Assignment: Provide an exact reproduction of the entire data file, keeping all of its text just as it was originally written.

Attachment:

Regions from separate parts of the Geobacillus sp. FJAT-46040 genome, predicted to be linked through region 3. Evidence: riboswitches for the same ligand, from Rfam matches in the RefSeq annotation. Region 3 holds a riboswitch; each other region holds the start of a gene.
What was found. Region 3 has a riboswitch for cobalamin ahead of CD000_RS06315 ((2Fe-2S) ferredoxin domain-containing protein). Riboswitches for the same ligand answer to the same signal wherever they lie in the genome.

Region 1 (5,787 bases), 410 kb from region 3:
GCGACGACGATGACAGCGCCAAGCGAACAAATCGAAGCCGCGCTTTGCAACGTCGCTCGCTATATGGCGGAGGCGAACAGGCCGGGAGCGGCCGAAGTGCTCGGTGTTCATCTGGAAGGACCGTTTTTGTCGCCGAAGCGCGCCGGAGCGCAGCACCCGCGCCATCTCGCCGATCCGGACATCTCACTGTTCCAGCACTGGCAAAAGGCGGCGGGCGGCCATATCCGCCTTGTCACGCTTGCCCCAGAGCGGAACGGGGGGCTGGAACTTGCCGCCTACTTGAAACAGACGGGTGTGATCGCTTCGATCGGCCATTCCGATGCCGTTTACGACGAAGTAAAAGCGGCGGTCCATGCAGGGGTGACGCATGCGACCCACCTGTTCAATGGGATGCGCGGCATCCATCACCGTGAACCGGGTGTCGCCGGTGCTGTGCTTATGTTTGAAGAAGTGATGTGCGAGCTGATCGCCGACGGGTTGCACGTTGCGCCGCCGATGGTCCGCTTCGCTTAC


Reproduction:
Regions from separate parts of the Geobacillus sp. FJAT-46040 genome, predicted to be linked through region 3. Evidence: riboswitches for the same ligand, from Rfam matches in the RefSeq annotation. Region 3 holds a riboswitch; each other region holds the start of a gene.
What was found. Region 3 has a riboswitch for cobalamin ahead of CD000_RS06315 ((2Fe-2S) ferredoxin domain-containing protein). Riboswitches for the same ligand answer to the same signal wherever they lie in the genome.

Region 1 (5,787 bases), 410 kb from region 3:
GCGACGACGATGACAGCGCCAAGCGAACAAATCGAAGCCGCGCTTTGCAACGTCGCTCGCTATATGGCGGAGGCGAACAGGCCGGGAGCGGCCGAAGTGCTCGGTGTTCATCTGGAAGGACCGTTTTTGTCGCCGAAGCGCGCCGGAGCGCAGCACCCGCGCCATCTCGCCGATCCGGACATCTCACTGTTCCAGCACTGGCAAAAGGCGGCGGGCGGCCATATCCGCCTTGTCACGCTTGCCCCAGAGCGGAACGGGGGGCTGGAACTTGCCGCCTACTTGAAACAGACGGGTGTGATCGCTTCGATCGGCCATTCCGATGCCGTTTACGACGAAGTAAAAGCGGCGGTCCATGCAGGGGTGACGCATGCGACCCACCTGTTCAATGGGATGCGCGGCATCCATCACCGTGAACCGGGTGTCGCCGGTGCTGTGCTTATGTTTGAAGAAGTGATGTGCGAGCTGATCGCCGACGGGTTGCACGTTGCGCCGCCGATGGTCCGCTTCGCTTAC